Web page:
Some waverlings take good care of their looks, some don't care at all. Some take great pride in their heritage, while some prefer to keep it quiet and even try to pass for humans. Waverlings are first and foremost individuals. There is no universal dressing code, but many of the higher-ranking, more noble waverlings prefer to wear clothes that are considered traditional - that is to say, flowing robes and dresses with lots of veils, folds and seemingly unnecessary decorations. The male and female traditional costumes don't differ from each other. The preferred coloration is grey, white and blue with silver for embroideries and little details, but the younger generation has begun using also light pastel shades of other colors - mainly green and rose red. Bright colors are under no circumstances considered appropriate or attractive, and the Shaah seem to have a severe disliking for all bright colors and lights. Most agree that this has to do with their acute senses, as bright things seem to physically hurt their eyes. One of their kind's old names is indirect result of this: most waverlings have with them a veil that they can use to cover their eyes. Widely accepted belief is that these veils are imbued with some of the Shaah's magic, since they apparently lessen or even completely remove the ill effects of bright lights and colors. [Either the veils indeed have a small amount of their innate magic, or they're just woven in a special way that only waverlings know. Racial secret. *eg*]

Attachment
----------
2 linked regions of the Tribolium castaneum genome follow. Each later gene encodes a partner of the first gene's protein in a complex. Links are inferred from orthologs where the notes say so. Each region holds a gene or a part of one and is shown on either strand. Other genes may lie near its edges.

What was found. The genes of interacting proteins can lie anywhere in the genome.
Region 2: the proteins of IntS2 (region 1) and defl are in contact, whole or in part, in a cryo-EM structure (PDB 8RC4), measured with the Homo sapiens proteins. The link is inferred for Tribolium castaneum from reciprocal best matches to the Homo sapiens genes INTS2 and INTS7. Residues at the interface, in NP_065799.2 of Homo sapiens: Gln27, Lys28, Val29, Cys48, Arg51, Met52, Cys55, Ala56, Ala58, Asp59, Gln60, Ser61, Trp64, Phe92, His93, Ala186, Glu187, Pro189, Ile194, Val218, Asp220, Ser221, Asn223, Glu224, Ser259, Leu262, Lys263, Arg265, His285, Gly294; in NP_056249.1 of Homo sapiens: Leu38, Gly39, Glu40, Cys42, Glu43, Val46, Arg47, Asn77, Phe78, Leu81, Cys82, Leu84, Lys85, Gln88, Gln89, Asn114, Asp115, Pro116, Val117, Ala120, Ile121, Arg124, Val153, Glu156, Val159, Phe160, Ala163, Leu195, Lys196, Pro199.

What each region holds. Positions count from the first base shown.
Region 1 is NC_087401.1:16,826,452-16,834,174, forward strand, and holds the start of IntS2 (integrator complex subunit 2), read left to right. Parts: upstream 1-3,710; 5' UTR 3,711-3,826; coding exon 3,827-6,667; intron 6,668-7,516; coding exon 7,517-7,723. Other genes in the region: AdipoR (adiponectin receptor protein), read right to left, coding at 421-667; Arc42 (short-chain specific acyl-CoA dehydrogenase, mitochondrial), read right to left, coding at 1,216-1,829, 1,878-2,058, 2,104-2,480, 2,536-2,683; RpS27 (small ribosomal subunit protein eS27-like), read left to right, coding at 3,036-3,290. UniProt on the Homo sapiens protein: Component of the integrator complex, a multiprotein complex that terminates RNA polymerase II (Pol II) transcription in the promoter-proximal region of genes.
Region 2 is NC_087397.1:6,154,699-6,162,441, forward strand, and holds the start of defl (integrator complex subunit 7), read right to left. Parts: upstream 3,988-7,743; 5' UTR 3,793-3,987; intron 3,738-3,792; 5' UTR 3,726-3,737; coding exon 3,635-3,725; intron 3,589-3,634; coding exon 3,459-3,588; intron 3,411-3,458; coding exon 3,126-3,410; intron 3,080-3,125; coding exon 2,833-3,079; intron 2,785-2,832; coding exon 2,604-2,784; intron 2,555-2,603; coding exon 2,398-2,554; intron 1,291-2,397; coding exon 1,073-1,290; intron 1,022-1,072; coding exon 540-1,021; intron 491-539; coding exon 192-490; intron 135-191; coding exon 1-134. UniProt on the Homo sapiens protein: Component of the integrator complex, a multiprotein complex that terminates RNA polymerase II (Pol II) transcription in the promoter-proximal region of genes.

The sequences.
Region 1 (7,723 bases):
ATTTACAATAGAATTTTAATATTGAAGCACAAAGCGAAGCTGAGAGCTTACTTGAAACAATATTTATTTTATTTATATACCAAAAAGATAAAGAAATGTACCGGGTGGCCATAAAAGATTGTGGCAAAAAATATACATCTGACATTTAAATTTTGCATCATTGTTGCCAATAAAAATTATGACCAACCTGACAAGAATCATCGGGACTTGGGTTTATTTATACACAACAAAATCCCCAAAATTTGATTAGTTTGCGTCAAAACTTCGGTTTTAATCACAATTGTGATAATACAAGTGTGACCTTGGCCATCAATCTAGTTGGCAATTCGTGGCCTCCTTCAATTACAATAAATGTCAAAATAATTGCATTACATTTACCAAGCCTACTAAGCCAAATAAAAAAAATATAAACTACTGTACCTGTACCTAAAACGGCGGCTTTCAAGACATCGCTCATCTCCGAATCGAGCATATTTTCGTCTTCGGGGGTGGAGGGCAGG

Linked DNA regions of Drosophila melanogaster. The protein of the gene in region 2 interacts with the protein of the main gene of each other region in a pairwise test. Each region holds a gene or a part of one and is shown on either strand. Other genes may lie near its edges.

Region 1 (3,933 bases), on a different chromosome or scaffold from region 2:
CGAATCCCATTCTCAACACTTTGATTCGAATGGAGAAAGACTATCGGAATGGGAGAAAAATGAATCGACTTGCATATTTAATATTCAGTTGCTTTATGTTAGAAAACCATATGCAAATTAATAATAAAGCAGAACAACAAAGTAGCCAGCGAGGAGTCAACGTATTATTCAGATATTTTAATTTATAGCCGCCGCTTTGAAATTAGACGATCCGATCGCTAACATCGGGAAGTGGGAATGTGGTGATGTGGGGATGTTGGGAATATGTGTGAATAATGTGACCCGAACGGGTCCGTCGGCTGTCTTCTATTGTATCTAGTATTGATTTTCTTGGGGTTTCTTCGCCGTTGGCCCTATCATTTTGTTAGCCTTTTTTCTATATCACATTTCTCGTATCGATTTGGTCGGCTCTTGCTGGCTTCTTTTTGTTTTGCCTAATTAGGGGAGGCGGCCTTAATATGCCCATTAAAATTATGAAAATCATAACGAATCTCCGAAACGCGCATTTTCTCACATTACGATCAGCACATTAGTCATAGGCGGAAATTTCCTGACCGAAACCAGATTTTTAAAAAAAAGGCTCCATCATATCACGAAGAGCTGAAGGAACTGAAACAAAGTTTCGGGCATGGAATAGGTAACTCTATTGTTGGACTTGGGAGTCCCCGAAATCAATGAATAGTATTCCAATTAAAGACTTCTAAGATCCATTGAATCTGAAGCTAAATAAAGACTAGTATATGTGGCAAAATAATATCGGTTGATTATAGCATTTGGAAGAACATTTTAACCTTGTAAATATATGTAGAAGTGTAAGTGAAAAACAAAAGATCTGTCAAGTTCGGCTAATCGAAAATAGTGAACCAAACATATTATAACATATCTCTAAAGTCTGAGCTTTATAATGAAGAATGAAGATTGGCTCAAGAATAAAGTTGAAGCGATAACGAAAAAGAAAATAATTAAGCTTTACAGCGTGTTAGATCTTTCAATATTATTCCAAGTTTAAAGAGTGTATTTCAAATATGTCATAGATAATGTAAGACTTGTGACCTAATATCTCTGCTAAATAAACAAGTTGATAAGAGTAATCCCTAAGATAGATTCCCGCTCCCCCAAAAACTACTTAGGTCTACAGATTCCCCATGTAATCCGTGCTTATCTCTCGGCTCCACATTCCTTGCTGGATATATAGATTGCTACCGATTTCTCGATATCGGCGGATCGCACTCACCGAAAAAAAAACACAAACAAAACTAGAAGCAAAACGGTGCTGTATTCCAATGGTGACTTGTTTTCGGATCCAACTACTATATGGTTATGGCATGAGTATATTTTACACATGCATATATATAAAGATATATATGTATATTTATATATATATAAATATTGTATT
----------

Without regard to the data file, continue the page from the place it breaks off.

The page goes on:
The history of the Shaah is for the most part clouded. They are descended from the Fair Folk, whoever they were. The most widely accepted version is that the Fair Folk mixed with other races, and their children became the Shaah. This half-blooded new race was however weak. They had inherited the beauty of their supernatural parents, but their magic had been lost to the blood of the other parent, those of lower races. The Fair Folk disowned their weakling offspring, horrified by the utter loss of the powers they loved almost more than life. "If they have no magic, let them not be the children of the Fae." But the Shaah would not give up. They craved their parents' acceptance and were jealous of their powers. So they set out to search for magic of their own, and eventually, they found it. They became imbued with the twilight and its magic, the rippling and flowing powers of the never-day, never-night; the powers of whatever lies between light and darkness. The Shaah became the Shimmers, the Wavering Ones - waverlings. They were thrilled at the change and went to seek out their parents to show them their new magic, but the Fair Folk were no more. During the untold years they had traveled looking for magic, the Fae had lost theirs and faded from the world. They were only memories of the old, obscure figures that only cast their shadows in the mortal lands... and those shadows were the Shaah. They are all that is left of the Fair Folk. Or that's what the legends say, anyway.